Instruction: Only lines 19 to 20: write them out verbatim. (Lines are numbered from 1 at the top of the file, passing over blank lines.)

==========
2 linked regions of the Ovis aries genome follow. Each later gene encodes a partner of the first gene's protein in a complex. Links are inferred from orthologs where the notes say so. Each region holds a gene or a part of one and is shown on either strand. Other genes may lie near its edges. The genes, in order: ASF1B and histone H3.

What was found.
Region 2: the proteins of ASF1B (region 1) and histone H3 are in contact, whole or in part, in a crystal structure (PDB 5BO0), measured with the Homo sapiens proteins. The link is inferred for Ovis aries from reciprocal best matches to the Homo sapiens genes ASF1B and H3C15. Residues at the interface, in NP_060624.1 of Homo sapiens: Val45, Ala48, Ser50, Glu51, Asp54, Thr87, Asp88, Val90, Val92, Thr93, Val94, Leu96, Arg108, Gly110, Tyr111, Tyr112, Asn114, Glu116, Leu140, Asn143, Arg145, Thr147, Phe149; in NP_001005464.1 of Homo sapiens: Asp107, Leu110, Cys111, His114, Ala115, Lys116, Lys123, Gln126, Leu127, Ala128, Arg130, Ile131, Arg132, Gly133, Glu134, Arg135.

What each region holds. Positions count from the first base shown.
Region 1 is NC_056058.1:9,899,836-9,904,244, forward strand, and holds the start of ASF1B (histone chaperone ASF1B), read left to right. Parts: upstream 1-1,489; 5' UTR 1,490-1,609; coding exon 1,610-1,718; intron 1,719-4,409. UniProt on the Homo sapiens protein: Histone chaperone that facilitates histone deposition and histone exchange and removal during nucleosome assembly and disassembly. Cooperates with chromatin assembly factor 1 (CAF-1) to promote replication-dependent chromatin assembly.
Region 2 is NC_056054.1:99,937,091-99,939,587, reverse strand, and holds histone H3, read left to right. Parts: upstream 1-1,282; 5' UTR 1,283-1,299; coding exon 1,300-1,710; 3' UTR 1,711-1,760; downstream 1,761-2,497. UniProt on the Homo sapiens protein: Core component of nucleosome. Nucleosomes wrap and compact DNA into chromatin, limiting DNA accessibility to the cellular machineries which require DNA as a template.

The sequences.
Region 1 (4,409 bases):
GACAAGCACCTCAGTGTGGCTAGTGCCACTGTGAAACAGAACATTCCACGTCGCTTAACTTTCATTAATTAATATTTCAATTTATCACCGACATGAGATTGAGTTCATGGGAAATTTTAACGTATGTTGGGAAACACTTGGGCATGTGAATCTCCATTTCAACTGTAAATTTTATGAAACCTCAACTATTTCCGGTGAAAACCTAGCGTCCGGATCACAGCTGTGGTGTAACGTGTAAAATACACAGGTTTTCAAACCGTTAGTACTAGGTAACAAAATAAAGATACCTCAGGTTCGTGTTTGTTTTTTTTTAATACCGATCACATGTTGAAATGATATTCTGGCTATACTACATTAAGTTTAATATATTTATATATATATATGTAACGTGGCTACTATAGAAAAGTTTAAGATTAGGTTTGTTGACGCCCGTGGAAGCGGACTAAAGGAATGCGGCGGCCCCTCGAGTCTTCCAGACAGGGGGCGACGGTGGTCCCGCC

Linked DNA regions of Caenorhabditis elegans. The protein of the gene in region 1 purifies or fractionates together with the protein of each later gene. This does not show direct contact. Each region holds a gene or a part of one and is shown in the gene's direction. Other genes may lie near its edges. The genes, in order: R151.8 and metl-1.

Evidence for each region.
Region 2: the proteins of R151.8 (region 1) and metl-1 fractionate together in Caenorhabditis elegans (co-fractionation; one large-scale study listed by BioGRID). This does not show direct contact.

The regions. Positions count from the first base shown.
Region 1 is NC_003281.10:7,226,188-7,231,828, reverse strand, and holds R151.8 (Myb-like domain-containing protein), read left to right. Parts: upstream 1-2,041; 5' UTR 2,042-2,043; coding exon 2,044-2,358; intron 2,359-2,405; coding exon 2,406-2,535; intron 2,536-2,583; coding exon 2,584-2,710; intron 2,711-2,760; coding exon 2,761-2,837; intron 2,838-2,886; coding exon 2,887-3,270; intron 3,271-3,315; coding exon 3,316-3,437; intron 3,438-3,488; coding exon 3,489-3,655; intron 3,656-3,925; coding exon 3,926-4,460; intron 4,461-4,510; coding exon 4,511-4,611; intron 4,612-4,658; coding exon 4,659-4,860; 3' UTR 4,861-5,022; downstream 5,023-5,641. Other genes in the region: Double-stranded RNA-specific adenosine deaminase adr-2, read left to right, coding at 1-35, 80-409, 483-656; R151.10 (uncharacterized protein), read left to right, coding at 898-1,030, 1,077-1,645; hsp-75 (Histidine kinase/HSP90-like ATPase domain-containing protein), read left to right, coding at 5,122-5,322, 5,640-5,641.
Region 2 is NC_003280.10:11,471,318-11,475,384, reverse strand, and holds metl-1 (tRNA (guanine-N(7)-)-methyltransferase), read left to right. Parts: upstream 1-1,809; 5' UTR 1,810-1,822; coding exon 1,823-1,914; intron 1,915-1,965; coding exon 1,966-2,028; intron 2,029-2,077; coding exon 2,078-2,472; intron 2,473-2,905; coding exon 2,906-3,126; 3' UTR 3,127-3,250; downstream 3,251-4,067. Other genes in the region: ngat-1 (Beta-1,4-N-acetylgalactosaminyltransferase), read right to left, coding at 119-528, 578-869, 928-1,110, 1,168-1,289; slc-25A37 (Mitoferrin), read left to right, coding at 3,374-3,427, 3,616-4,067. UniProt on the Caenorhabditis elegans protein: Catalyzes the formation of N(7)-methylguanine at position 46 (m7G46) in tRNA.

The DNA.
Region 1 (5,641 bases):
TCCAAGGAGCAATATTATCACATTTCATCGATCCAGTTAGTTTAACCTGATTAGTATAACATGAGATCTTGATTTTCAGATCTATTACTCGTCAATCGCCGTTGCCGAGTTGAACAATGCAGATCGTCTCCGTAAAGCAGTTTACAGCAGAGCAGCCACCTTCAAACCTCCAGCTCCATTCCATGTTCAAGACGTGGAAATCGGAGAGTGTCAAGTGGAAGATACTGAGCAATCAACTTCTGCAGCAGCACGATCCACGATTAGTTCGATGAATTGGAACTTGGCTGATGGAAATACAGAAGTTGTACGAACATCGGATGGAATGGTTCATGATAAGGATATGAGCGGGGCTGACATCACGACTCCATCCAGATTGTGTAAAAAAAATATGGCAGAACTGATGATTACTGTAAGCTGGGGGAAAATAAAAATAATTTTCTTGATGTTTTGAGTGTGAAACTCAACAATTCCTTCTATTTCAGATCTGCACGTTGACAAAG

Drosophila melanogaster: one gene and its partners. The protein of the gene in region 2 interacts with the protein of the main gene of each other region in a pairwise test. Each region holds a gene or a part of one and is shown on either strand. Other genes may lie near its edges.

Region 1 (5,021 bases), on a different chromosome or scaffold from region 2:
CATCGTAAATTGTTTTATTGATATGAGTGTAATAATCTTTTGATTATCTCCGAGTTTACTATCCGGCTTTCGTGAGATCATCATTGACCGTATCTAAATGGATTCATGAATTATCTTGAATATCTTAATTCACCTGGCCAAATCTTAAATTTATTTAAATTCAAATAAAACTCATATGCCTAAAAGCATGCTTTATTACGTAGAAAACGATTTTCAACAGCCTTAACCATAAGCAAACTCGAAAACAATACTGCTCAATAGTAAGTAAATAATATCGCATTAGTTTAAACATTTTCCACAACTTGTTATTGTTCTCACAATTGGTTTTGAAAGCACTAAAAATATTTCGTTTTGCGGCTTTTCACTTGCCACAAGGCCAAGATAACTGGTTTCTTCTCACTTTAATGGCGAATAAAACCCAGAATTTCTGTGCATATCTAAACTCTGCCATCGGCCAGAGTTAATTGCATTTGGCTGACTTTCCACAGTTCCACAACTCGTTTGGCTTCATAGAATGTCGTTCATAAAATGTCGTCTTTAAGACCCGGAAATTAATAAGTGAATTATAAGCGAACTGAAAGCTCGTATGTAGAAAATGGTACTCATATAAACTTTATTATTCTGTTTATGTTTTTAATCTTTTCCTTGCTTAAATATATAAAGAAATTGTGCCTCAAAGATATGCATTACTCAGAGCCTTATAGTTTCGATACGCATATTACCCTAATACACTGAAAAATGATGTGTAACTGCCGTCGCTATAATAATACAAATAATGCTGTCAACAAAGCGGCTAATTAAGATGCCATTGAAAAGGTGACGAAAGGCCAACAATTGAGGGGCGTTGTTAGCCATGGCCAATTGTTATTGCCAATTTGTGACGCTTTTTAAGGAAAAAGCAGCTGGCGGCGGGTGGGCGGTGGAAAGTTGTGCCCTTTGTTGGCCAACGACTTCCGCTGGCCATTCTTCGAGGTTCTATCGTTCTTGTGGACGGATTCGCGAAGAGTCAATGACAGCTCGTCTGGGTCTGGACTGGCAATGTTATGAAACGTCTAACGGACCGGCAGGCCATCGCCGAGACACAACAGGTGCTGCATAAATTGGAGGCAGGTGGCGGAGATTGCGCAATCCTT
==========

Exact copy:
Drosophila melanogaster: one gene and its partners. The protein of the gene in region 2 interacts with the protein of the main gene of each other region in a pairwise test. Each region holds a gene or a part of one and is shown on either strand. Other genes may lie near its edges.

Region 1 (5,021 bases), on a different chromosome or scaffold from region 2: